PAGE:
The hands-on grandfathering approach


Dear Grandparenting: When you hear people start to talk about their wonderful grandparents, the next thing you hear is how some kindly grandmother devotes her life to her grandchildren, etc.

You won’t hear much about the grandfathers, as if guys like me are helpless, incapable or unwilling to change a smelly diaper, do that baby talk stuff and so on.

I get it. It’s because of the good old maternal instinct that men don’t have. But I’m here to bust that myth wide open. My wife does her thing with cooking and soothing and such, but I do most of the hands-on stuff with our grandkids and I can’t get enough. When I’m around, they want Granddaddy Hal to tuck them in at night.

So how about putting in the occasional good word for the grandfathers of this world? I’ve had it with people thinking we’re expendable. Hey, we’re grand too! Hal Pugh, Dayton

Dear Hal: There’s good reason for supposing grandmothers carry the weight. Since day one, the care and feeding of children has been women’s work while men provided and protected.

Myths surround the grandparenting experience. Some would have you believe one can never get enough of the grandkids. Others swear grandchildren automatically adore their grandparents. Implying grandfathers don’t measure up as caregivers is another piece of fiction.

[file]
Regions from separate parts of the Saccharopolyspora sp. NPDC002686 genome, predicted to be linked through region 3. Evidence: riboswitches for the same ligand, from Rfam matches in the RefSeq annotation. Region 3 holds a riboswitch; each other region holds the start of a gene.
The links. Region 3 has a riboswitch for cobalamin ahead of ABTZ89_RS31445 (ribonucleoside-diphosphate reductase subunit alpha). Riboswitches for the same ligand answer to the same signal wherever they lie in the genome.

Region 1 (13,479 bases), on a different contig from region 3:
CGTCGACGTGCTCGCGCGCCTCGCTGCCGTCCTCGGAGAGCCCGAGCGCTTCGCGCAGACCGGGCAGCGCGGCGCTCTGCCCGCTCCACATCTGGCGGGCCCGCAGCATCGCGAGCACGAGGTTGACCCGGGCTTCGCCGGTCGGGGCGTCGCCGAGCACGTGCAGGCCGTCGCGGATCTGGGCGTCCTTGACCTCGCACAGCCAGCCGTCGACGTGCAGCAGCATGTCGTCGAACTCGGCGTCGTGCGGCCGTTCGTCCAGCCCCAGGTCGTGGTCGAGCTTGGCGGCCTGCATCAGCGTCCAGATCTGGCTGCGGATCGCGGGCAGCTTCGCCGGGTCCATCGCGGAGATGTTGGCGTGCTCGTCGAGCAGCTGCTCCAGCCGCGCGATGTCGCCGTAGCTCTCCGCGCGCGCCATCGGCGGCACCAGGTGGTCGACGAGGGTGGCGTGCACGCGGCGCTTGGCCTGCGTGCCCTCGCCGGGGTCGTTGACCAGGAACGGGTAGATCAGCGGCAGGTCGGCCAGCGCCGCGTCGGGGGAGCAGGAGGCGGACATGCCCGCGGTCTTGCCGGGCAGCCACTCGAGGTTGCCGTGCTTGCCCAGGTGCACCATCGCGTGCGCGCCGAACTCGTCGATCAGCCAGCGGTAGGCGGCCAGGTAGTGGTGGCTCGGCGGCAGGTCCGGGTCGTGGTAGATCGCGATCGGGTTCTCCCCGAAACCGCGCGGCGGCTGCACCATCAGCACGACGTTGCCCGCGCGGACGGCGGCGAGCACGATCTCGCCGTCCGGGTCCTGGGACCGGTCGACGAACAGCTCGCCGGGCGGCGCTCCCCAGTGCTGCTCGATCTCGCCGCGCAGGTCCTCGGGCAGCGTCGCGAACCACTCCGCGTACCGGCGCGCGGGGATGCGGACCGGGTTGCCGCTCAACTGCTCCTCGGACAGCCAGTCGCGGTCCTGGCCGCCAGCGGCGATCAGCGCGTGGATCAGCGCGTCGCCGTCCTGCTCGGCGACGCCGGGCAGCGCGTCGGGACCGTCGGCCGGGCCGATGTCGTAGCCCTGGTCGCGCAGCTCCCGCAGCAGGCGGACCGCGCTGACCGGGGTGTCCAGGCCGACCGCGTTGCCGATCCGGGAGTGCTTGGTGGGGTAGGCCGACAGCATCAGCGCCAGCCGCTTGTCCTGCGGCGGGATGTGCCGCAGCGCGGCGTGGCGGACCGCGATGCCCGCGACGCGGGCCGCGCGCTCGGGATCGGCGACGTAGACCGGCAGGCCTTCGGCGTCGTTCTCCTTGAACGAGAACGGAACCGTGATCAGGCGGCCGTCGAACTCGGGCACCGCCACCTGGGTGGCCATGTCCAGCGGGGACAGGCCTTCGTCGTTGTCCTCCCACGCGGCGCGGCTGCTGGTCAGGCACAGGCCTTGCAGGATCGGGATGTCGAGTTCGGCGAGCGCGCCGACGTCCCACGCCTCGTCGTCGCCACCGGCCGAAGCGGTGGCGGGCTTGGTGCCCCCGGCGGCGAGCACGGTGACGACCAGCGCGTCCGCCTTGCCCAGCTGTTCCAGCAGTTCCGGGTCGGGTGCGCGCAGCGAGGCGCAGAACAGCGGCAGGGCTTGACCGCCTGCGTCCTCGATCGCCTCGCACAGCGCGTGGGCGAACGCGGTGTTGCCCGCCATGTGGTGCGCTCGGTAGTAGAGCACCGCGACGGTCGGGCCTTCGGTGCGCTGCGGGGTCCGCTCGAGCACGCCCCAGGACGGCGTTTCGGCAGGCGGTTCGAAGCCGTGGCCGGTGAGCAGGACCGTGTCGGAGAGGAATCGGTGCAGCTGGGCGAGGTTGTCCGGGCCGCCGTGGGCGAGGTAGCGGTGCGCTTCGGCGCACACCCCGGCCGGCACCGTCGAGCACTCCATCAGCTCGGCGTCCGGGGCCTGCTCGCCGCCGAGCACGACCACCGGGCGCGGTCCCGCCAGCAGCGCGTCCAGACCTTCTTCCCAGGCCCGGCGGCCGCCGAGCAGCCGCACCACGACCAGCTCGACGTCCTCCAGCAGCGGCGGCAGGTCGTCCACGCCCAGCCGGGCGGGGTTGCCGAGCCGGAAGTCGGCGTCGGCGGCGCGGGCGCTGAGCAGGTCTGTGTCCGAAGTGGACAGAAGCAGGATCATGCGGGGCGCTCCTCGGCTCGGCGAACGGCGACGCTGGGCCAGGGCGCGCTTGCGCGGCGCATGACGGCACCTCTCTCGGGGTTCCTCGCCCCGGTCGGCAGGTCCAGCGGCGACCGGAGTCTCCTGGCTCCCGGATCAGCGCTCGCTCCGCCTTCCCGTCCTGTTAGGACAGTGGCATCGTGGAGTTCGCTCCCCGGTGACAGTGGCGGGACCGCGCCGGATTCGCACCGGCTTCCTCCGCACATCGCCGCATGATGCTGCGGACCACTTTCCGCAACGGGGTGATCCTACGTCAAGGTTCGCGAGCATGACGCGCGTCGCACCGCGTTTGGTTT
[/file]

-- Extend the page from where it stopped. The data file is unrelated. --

Sure, some excuse themselves from diaper duty, or won’t chase after grandkids. But grandfathers are in greater demand than ever. Many serve as father figures for single mothers and uprooted youngsters. And with more mothers working, grandmothers and grandfathers alike help meet the needs of their families at large.

Grandfathers can play second fiddle for infants and toddlers, only to emerge as a force in a grandchild’s subsequent growth and development. Anchor, role model, teacher, confidant, mentor, fishing buddy and best friend of the moment. Now what was that about expendable?

Grand remark of the week

Debbie Storer from Lady Lake, Florida says her grandchildren “are my reward for not hanging my own kids up by their ears when they teens. They tested me every day.”

Tom and Dee and Cousin Key

Dee and Tom, married more than 50 years, have eight grandchildren. Together with Key, they welcome questions, suggestions and Grand Remarks of the Week. Send to P.O. Box 27454, Towson, MD, 21285. Call 410-963-4426.

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